In the UK, years of austerity have pushed people to their limits and youth violence has been on the rise. BikeStormz, a movement of young bikers, attempts to offer a safe and welcoming space. However, new forms of conflict arise when police and “concerned citizens” threaten arrest for their very existence.
If the Streets Were on Fire
In a country where years of austerity have pushed people to their limits, and racism and prejudice are ingrained in the systems of authority, violence incubates, and inequality persists. Starting as a protest against violent crime with the slogan “knives down, bikes up,” BikeStormz, founded by social activist Mac Ferrari-Guy, has since grown into a movement and safe space for young people around London to be free and express themselves. Filmmaker Alice Russell beautifully captures groups of young people as they glide through the city, doing wheelies, tricks, acrobatics and cheering each other on as they hurtle through the postcode-neutral space of central London. Yet as they come together and find liberation through biking, they are challenged with the threat of arrest by the police and accusations of anti-social behaviour.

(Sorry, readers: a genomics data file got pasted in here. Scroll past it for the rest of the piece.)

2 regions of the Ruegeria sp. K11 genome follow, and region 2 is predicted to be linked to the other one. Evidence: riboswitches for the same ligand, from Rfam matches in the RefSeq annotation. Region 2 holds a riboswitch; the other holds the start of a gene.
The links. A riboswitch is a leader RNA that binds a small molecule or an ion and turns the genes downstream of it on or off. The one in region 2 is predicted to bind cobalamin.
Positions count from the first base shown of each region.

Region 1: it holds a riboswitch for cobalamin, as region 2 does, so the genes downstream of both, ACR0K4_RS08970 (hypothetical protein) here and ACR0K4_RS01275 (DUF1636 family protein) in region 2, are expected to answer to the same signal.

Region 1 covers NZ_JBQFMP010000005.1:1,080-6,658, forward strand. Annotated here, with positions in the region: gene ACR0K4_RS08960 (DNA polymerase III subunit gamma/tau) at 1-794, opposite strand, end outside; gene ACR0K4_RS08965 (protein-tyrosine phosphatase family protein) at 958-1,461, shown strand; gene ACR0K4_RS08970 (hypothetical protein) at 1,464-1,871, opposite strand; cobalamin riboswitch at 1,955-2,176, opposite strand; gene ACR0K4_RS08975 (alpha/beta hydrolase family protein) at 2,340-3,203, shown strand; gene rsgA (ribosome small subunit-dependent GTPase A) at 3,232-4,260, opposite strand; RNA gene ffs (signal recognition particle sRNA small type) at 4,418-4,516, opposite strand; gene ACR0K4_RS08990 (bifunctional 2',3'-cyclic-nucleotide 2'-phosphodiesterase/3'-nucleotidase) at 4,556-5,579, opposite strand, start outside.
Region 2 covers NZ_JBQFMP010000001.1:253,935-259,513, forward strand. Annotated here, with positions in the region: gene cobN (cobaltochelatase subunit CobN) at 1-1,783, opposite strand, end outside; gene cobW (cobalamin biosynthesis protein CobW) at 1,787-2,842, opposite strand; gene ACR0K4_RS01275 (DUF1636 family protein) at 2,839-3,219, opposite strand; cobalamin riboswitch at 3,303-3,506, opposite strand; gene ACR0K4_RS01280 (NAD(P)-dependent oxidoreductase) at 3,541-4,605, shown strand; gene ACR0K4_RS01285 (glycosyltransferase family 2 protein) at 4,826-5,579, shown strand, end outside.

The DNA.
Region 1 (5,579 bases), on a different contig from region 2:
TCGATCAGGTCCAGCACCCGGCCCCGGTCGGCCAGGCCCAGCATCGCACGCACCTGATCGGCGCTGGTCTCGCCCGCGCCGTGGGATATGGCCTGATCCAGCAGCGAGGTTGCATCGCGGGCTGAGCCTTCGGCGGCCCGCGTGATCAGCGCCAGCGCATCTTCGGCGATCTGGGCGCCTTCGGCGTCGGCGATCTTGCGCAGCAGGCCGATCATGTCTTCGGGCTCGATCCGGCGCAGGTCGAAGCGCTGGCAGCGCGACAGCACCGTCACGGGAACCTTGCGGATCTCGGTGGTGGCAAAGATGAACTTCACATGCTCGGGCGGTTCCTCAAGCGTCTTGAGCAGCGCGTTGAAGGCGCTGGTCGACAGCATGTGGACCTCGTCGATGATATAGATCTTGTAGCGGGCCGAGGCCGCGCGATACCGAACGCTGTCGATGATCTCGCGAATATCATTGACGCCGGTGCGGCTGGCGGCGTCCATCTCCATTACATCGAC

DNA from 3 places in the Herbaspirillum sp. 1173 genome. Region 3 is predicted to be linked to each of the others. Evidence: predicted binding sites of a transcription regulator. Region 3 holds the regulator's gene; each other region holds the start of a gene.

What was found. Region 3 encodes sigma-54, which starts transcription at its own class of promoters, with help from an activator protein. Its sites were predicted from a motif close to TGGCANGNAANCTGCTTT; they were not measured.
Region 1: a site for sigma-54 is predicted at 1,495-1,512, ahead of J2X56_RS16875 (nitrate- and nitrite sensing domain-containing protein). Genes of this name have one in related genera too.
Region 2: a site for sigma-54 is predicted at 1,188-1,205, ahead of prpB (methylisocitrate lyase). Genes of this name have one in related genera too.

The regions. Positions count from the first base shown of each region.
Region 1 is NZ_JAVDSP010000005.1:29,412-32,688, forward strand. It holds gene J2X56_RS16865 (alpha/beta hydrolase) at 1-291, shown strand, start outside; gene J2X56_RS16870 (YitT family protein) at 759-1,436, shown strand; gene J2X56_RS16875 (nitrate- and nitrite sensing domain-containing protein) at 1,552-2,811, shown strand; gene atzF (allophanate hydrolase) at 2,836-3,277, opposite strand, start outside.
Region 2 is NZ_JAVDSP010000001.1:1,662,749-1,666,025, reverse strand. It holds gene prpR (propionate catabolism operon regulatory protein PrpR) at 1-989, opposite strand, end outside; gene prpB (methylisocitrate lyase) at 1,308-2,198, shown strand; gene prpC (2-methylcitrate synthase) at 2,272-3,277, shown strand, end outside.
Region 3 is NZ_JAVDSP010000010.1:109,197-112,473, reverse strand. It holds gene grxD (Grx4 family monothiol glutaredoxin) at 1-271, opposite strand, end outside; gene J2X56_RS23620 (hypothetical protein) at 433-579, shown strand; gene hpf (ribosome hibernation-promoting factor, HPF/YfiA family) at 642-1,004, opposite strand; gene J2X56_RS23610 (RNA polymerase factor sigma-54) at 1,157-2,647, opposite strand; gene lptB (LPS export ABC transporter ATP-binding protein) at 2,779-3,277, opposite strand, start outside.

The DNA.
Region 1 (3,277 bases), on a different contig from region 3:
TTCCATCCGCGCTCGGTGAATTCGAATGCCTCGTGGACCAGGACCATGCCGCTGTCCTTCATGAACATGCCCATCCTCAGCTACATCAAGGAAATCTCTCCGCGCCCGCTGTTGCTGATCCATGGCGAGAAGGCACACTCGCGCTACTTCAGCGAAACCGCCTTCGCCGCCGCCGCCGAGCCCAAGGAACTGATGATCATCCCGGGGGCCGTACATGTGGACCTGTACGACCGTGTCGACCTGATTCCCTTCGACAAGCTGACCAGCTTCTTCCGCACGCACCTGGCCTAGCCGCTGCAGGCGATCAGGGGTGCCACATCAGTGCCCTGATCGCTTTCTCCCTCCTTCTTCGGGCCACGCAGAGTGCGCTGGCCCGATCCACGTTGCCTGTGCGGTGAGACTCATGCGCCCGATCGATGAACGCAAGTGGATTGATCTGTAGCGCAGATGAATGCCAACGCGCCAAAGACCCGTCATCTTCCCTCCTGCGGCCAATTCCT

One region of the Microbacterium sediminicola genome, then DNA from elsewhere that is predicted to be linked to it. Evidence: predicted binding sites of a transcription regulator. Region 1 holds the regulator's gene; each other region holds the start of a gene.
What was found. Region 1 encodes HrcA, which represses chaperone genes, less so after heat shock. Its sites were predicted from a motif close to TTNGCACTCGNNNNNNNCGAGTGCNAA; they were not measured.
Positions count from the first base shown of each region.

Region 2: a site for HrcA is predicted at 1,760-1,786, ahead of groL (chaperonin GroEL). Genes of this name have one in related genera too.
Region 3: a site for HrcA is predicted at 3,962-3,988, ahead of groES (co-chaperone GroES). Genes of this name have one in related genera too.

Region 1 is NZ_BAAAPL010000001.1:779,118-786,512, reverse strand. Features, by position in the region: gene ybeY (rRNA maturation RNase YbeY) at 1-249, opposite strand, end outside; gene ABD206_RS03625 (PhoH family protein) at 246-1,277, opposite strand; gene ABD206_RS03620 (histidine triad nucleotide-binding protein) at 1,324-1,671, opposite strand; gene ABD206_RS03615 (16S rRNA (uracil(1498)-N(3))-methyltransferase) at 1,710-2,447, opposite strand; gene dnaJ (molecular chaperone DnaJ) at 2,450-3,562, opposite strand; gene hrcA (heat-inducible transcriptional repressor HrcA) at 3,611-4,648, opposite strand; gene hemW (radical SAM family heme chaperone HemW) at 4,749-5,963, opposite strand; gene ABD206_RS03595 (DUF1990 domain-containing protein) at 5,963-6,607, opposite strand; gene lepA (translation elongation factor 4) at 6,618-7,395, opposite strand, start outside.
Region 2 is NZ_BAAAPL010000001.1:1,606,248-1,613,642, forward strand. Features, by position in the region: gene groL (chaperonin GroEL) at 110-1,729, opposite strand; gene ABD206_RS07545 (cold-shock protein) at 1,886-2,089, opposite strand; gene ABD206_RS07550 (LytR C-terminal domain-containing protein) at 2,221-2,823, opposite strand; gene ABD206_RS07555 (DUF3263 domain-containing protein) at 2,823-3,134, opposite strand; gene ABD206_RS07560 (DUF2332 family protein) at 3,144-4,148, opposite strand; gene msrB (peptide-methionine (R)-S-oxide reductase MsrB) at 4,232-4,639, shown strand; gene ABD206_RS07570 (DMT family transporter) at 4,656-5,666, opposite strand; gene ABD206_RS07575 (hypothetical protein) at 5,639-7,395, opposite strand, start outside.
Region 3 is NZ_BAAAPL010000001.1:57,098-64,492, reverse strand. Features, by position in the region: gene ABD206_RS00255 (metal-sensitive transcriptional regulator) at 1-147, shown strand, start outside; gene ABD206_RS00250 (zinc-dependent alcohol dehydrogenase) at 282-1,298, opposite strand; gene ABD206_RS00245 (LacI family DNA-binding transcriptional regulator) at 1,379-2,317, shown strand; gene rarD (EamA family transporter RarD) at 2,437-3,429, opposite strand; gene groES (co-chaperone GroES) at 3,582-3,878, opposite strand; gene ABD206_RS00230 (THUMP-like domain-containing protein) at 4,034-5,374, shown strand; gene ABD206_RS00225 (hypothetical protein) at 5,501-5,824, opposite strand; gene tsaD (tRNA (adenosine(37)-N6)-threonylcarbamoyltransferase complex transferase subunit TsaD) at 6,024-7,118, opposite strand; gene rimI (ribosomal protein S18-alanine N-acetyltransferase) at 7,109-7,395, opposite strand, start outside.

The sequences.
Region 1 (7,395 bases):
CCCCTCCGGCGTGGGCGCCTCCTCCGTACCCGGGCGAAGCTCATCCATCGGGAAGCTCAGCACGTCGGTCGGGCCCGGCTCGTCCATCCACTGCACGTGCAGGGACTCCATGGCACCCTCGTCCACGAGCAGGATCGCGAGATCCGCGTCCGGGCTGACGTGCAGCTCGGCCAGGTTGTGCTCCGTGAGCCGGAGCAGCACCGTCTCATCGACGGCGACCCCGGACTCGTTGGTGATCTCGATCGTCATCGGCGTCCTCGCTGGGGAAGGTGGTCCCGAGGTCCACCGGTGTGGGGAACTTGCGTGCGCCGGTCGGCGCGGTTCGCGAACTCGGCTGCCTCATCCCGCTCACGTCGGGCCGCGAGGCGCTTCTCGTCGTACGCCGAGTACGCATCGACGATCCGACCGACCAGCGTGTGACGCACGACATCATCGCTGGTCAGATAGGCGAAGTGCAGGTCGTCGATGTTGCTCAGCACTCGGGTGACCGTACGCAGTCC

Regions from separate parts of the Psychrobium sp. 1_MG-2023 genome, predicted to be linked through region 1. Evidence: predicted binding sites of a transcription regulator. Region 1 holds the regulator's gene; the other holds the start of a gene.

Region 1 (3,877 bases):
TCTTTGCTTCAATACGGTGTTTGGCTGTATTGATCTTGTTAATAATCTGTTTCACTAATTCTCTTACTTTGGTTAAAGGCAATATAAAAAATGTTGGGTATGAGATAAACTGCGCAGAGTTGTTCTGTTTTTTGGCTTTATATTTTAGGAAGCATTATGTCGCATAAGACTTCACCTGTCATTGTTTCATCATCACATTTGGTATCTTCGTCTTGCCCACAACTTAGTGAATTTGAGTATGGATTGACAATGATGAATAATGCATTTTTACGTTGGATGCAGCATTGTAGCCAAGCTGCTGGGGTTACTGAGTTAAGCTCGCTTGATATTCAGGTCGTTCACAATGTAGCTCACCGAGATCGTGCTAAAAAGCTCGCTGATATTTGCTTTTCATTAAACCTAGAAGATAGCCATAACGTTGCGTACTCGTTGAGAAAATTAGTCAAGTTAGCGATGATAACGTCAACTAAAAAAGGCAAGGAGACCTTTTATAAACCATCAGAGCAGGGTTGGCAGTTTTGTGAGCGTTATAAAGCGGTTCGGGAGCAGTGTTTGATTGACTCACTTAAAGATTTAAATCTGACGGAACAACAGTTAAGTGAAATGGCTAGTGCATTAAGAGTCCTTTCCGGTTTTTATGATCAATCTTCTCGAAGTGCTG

“If the Streets Were on Fire affirms the importance of communities taking local action and provides a candid critique on how police and government often poorly respond to positive youth-led initiatives.”
- Bede Sheppard, Deputy Director, Children’s Rights, Human Rights Watch
“BikeStormz are legendary, powerful, inspirational. They’ve inspired me. They’ve inspired many people.”
- Stormzy, Musician